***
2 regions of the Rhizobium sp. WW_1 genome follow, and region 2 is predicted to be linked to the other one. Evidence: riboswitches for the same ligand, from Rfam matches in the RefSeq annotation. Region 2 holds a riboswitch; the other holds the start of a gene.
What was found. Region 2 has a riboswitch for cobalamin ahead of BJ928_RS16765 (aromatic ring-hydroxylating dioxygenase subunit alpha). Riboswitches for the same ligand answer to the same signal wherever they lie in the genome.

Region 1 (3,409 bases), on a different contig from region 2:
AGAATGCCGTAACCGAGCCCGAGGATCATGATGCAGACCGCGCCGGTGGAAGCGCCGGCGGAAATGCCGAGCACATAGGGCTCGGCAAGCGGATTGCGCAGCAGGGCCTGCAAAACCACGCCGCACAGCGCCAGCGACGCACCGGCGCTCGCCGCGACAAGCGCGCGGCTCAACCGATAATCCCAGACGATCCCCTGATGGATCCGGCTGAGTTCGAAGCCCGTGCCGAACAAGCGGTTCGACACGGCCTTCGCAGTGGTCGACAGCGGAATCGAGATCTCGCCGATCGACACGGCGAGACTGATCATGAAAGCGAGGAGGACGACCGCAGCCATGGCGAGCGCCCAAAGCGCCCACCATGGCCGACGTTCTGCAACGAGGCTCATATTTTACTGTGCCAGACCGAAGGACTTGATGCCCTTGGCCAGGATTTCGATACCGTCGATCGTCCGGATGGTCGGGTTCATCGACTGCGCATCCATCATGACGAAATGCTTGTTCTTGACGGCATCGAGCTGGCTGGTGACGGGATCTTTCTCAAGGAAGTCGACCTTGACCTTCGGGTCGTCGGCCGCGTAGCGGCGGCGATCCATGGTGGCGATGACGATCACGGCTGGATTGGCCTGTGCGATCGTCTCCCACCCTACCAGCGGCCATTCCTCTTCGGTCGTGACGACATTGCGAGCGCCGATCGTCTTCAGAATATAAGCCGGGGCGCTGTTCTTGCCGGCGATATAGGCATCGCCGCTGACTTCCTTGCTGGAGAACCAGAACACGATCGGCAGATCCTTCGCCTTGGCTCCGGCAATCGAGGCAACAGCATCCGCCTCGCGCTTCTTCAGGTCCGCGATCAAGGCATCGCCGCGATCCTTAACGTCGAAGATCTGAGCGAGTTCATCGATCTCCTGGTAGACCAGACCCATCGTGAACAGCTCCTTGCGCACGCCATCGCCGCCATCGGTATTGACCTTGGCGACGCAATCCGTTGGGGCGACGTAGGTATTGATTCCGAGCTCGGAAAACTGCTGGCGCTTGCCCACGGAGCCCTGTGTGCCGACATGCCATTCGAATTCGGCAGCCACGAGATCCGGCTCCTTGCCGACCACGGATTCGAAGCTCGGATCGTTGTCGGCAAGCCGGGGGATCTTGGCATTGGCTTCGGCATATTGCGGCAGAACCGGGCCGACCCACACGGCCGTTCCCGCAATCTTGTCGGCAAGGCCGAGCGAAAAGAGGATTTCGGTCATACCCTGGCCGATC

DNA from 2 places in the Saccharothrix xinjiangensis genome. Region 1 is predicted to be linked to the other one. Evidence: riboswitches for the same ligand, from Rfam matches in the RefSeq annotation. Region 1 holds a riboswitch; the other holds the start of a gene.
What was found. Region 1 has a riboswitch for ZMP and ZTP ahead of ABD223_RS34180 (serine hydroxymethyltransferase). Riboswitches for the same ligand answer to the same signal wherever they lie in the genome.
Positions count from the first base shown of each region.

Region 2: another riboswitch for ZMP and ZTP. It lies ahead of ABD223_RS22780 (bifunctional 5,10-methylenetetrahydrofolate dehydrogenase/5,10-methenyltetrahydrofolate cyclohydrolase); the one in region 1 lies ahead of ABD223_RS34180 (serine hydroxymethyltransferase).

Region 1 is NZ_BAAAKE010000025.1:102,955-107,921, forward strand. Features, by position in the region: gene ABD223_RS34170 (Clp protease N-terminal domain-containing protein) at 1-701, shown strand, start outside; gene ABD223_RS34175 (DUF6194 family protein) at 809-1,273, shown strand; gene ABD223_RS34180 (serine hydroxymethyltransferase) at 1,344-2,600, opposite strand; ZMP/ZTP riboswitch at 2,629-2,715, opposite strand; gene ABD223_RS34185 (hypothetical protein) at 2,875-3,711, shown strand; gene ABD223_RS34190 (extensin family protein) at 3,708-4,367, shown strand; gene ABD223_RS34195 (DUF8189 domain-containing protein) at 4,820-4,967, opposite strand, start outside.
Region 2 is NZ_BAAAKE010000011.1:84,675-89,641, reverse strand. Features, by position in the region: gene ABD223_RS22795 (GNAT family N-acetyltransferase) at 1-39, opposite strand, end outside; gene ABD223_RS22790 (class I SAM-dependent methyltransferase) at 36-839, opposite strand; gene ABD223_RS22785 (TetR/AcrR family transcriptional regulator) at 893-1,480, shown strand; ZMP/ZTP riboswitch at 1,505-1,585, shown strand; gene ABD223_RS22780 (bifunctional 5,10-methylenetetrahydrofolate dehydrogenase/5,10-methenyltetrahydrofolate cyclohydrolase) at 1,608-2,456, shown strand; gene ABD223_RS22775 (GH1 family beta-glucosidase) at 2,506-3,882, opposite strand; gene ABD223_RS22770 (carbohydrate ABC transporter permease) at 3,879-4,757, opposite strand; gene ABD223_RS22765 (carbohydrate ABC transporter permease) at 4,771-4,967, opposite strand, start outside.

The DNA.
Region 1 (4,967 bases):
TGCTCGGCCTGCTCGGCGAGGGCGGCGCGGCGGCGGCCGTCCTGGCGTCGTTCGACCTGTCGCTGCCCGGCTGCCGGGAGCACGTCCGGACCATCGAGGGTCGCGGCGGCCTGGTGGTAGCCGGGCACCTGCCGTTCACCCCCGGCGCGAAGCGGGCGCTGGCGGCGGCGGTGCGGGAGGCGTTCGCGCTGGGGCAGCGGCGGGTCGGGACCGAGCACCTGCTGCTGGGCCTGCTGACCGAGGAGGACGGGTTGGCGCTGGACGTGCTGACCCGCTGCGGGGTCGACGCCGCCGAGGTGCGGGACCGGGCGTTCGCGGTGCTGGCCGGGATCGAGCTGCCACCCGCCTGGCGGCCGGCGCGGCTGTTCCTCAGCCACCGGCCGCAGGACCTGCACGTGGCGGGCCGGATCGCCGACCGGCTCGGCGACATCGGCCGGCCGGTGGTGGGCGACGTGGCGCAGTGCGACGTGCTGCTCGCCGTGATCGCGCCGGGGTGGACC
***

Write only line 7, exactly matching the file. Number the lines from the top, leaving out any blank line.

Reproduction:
Positions count from the first base shown of each region.